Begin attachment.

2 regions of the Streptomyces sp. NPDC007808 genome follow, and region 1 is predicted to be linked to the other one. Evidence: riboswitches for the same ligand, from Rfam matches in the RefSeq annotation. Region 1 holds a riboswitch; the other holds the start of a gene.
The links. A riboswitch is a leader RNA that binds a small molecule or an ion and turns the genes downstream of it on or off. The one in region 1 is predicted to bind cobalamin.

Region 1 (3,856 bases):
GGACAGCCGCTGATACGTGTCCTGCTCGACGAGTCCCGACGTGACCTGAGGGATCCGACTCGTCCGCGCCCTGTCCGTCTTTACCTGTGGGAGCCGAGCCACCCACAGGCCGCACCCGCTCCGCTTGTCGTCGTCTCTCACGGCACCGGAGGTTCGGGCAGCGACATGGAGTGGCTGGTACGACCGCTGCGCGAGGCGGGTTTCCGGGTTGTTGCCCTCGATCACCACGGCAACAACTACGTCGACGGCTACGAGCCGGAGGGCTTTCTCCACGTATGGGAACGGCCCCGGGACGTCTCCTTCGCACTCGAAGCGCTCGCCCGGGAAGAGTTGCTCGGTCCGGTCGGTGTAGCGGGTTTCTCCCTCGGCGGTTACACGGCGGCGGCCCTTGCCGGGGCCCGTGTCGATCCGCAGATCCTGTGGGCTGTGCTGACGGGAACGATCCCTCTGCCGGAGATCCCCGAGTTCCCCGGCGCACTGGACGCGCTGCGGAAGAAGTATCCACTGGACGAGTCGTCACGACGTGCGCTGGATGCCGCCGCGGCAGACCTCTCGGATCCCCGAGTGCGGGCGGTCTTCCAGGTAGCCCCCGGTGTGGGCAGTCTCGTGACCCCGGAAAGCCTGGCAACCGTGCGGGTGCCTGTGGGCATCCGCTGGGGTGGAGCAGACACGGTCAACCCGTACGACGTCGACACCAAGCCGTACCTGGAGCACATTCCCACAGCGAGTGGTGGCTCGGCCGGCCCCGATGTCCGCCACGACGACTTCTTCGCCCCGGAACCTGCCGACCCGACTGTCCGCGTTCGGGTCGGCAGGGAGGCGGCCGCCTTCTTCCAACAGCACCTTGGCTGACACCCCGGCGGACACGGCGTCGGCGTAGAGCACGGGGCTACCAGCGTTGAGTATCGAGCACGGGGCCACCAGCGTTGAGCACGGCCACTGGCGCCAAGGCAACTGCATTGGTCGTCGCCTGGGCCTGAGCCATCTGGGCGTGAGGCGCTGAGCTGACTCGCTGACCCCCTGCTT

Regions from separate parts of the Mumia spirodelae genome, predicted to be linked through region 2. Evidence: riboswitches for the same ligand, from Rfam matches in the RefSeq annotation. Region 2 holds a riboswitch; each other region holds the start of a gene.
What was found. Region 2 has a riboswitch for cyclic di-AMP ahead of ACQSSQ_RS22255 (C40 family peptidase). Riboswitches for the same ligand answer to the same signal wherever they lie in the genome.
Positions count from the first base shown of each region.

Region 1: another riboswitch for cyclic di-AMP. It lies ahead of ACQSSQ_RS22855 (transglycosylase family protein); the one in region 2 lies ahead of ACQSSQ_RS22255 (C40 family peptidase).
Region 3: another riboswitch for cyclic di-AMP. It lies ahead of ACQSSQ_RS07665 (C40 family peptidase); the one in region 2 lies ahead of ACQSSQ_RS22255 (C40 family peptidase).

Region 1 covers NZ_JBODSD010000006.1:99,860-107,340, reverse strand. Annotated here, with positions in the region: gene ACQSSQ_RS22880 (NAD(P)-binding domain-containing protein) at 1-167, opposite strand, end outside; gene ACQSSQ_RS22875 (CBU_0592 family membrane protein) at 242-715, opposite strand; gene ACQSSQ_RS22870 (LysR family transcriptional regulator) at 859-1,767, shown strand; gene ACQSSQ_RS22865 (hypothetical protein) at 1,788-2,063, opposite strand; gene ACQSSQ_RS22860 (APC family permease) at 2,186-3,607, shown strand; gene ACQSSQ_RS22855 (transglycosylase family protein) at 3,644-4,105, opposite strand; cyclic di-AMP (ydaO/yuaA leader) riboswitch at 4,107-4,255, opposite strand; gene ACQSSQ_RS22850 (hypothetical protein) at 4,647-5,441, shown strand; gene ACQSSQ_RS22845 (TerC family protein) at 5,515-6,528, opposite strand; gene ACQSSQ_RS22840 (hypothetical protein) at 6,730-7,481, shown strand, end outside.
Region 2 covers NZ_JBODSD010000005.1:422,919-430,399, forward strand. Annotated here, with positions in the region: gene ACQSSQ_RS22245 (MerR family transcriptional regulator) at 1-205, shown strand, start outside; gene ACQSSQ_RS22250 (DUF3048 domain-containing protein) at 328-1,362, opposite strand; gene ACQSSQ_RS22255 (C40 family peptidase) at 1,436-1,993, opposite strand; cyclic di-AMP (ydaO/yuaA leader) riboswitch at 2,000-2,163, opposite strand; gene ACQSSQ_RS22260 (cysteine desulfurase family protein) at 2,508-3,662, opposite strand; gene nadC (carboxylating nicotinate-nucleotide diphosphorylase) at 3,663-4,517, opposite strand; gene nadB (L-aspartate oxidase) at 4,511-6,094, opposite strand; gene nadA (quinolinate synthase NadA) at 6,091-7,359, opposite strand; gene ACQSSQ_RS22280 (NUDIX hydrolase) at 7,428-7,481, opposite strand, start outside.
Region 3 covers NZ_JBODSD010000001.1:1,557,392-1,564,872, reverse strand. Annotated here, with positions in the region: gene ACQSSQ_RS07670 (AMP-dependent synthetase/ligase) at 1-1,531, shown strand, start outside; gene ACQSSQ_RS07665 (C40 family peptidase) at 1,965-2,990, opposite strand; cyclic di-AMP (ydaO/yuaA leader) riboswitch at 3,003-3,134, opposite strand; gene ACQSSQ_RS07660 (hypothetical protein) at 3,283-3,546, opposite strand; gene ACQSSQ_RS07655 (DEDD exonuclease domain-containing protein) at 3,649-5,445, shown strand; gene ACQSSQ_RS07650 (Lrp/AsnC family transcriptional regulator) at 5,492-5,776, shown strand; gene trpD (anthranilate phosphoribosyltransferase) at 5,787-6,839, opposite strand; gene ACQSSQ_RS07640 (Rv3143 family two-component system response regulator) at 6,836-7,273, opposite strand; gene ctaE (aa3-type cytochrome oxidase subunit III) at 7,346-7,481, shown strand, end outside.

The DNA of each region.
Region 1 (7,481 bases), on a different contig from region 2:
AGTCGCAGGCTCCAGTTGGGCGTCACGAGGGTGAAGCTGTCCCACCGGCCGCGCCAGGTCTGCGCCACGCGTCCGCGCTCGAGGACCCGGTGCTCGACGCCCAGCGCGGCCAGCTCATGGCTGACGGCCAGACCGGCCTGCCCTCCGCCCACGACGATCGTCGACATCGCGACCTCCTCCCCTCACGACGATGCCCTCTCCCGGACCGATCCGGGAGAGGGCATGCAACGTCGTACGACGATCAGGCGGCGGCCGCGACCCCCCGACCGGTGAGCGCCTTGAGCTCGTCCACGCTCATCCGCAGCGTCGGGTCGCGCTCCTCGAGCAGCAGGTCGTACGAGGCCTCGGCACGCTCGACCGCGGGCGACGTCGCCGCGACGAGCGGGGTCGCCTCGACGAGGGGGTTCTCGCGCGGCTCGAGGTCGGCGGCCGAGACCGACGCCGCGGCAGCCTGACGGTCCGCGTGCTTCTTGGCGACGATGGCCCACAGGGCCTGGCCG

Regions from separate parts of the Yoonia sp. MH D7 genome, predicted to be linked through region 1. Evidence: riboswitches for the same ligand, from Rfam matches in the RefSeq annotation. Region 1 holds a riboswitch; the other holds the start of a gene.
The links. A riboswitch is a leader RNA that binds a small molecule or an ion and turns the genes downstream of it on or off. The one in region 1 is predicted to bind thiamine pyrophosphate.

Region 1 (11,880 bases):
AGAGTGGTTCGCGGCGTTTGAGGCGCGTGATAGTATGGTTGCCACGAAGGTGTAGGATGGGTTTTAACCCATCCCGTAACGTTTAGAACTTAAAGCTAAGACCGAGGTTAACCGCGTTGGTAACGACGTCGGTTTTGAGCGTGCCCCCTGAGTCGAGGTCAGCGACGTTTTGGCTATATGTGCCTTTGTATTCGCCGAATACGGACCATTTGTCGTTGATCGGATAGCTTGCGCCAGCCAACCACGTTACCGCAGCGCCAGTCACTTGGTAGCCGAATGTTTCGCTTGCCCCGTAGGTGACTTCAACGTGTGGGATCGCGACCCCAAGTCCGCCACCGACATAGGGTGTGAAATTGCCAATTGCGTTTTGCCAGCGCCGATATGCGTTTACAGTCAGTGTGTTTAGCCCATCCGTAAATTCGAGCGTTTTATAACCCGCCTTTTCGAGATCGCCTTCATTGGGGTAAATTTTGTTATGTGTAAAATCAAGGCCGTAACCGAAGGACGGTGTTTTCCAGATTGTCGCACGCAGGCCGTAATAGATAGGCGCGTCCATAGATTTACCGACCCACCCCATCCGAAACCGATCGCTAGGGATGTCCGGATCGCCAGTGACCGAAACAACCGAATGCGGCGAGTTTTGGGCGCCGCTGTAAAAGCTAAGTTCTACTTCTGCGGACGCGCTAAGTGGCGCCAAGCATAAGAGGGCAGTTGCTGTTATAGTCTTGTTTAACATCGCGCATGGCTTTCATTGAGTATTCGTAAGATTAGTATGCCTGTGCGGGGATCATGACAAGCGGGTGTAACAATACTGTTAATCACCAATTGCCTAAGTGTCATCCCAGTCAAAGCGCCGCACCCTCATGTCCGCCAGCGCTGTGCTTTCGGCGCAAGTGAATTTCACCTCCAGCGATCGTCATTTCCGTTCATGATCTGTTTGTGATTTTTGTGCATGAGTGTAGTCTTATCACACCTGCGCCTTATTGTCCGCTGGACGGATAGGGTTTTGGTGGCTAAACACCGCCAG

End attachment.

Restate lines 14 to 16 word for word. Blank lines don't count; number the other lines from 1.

Region 1 (7,481 bases), on a different contig from region 2:
AGTCGCAGGCTCCAGTTGGGCGTCACGAGGGTGAAGCTGTCCCACCGGCCGCGCCAGGTCTGCGCCACGCGTCCGCGCTCGAGGACCCGGTGCTCGACGCCCAGCGCGGCCAGCTCATGGCTGACGGCCAGACCGGCCTGCCCTCCGCCCACGACGATCGTCGACATCGCGACCTCCTCCCCTCACGACGATGCCCTCTCCCGGACCGATCCGGGAGAGGGCATGCAACGTCGTACGACGATCAGGCGGCGGCCGCGACCCCCCGACCGGTGAGCGCCTTGAGCTCGTCCACGCTCATCCGCAGCGTCGGGTCGCGCTCCTCGAGCAGCAGGTCGTACGAGGCCTCGGCACGCTCGACCGCGGGCGACGTCGCCGCGACGAGCGGGGTCGCCTCGACGAGGGGGTTCTCGCGCGGCTCGAGGTCGGCGGCCGAGACCGACGCCGCGGCAGCCTGACGGTCCGCGTGCTTCTTGGCGACGATGGCCCACAGGGCCTGGCCG

Regions from separate parts of the Yoonia sp. MH D7 genome, predicted to be linked through region 1. Evidence: riboswitches for the same ligand, from Rfam matches in the RefSeq annotation. Region 1 holds a riboswitch; the other holds the start of a gene.